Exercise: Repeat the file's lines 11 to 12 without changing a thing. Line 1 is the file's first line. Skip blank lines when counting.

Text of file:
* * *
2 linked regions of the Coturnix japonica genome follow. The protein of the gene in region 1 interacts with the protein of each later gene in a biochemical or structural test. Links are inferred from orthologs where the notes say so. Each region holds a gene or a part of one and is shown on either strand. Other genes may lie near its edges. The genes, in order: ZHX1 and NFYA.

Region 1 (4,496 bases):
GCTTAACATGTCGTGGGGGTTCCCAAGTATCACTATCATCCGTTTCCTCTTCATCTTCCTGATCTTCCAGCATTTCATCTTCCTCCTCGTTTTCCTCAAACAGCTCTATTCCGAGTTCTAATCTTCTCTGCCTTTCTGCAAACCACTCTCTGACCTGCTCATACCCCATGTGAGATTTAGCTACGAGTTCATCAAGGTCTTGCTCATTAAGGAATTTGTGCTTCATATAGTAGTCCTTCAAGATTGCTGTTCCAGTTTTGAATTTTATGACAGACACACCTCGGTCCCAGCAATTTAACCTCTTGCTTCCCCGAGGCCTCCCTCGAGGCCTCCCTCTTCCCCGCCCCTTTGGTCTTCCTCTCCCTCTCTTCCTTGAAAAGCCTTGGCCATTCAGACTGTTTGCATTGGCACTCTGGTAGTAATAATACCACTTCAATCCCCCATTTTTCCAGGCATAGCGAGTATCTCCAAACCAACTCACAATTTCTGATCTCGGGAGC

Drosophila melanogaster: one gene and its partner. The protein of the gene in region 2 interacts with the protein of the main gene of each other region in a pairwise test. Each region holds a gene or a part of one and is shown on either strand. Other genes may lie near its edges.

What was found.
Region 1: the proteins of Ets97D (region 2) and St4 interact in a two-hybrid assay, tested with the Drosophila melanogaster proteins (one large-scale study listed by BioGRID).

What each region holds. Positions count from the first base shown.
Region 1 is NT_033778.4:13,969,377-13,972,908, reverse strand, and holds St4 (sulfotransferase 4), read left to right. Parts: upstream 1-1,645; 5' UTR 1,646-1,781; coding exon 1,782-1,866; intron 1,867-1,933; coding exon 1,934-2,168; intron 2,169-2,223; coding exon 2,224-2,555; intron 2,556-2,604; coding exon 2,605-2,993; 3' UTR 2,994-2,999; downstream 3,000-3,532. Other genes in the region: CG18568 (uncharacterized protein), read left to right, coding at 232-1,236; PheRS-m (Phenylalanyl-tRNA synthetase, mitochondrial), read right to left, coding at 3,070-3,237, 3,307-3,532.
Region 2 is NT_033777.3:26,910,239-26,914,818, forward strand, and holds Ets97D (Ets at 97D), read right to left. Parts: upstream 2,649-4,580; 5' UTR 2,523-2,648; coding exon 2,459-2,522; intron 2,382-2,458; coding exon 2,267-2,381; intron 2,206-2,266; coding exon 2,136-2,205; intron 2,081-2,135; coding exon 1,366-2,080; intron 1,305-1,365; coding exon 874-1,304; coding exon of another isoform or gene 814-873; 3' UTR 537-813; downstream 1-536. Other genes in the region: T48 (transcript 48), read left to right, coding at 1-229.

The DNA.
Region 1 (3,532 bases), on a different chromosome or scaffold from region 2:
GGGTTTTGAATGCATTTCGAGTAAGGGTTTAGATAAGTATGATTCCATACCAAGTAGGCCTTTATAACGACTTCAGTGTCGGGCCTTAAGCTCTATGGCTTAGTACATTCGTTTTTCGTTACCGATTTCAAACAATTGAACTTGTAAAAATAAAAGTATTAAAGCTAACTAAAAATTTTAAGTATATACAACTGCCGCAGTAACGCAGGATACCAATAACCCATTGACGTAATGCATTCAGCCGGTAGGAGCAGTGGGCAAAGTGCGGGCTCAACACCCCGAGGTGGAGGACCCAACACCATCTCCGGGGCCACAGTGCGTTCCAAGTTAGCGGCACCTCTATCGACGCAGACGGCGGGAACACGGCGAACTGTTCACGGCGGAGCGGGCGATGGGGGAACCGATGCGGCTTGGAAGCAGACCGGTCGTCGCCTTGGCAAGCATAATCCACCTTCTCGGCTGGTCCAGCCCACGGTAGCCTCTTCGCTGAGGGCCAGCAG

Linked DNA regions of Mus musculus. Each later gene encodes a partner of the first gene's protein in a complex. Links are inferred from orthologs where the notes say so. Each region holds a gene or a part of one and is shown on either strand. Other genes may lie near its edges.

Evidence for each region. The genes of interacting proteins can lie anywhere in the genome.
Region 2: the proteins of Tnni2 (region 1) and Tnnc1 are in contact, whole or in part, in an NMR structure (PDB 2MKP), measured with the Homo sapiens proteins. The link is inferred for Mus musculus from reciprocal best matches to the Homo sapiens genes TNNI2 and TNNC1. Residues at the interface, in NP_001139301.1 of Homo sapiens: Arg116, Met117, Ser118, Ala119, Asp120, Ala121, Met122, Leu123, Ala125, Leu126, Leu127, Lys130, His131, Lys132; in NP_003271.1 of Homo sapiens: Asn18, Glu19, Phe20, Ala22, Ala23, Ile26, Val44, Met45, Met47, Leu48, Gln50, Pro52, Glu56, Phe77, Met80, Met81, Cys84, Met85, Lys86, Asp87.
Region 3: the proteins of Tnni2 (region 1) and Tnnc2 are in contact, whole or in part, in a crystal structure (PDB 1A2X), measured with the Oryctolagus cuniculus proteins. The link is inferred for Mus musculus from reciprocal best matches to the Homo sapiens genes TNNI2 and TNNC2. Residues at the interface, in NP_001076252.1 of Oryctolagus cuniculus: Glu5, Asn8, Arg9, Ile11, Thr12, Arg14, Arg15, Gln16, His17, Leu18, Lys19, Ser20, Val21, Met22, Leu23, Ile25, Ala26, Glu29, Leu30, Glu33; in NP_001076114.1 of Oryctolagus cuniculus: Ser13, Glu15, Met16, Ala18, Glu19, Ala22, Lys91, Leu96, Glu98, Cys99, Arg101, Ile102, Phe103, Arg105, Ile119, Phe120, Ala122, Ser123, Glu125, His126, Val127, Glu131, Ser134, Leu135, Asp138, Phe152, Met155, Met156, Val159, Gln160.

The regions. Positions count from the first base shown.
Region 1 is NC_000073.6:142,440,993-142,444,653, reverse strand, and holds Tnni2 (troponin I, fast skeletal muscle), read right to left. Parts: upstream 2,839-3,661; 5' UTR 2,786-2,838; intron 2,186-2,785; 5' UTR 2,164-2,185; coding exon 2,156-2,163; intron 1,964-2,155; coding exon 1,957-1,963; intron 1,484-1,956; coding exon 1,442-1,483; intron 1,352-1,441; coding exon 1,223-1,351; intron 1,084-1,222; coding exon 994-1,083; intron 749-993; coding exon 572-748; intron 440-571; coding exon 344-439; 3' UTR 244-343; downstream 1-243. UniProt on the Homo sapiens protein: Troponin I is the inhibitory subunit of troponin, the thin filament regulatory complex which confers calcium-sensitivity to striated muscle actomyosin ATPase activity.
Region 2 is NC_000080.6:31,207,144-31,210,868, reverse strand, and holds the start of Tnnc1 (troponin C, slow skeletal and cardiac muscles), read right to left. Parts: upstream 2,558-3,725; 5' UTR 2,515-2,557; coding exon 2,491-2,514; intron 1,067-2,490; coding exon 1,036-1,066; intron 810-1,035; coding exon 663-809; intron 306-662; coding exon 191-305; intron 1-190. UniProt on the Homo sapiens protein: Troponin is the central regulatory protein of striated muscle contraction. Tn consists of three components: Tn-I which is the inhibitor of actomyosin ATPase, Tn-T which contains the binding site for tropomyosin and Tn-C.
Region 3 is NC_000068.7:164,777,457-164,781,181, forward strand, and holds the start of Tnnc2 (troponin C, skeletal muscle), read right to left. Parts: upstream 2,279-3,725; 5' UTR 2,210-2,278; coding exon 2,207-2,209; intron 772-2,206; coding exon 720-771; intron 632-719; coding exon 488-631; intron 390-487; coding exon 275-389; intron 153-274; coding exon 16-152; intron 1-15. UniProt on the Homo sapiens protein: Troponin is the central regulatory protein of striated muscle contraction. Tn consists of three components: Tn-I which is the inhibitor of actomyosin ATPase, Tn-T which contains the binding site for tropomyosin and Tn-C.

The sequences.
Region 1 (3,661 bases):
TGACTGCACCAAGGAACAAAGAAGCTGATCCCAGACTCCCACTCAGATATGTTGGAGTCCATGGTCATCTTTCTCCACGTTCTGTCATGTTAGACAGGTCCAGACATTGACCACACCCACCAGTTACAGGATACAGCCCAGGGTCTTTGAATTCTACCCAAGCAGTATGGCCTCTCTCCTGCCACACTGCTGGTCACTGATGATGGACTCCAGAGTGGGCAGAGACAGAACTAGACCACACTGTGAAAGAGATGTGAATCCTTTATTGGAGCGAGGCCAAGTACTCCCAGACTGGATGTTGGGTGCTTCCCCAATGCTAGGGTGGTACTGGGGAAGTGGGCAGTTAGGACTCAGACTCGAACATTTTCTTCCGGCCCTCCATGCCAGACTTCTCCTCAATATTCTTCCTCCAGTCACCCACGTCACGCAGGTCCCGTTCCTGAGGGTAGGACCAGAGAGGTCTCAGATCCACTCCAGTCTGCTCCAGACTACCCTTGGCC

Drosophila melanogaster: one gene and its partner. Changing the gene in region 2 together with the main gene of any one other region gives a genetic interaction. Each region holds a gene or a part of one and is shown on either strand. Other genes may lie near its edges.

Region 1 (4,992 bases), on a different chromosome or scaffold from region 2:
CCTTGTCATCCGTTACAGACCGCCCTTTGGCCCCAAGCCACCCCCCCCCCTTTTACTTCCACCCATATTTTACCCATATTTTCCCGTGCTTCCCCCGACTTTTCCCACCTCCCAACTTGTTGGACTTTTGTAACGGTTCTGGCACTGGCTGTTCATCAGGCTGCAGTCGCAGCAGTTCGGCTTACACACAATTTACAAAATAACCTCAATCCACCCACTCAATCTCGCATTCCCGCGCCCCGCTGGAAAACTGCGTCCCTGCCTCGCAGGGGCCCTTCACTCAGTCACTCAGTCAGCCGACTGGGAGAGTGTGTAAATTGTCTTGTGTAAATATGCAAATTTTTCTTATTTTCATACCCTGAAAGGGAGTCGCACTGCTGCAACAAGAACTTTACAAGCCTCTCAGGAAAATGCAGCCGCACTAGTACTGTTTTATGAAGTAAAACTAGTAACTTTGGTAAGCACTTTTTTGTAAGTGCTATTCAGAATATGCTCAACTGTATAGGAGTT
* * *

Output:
Region 1 (3,532 bases), on a different chromosome or scaffold from region 2:
GGGTTTTGAATGCATTTCGAGTAAGGGTTTAGATAAGTATGATTCCATACCAAGTAGGCCTTTATAACGACTTCAGTGTCGGGCCTTAAGCTCTATGGCTTAGTACATTCGTTTTTCGTTACCGATTTCAAACAATTGAACTTGTAAAAATAAAAGTATTAAAGCTAACTAAAAATTTTAAGTATATACAACTGCCGCAGTAACGCAGGATACCAATAACCCATTGACGTAATGCATTCAGCCGGTAGGAGCAGTGGGCAAAGTGCGGGCTCAACACCCCGAGGTGGAGGACCCAACACCATCTCCGGGGCCACAGTGCGTTCCAAGTTAGCGGCACCTCTATCGACGCAGACGGCGGGAACACGGCGAACTGTTCACGGCGGAGCGGGCGATGGGGGAACCGATGCGGCTTGGAAGCAGACCGGTCGTCGCCTTGGCAAGCATAATCCACCTTCTCGGCTGGTCCAGCCCACGGTAGCCTCTTCGCTGAGGGCCAGCAG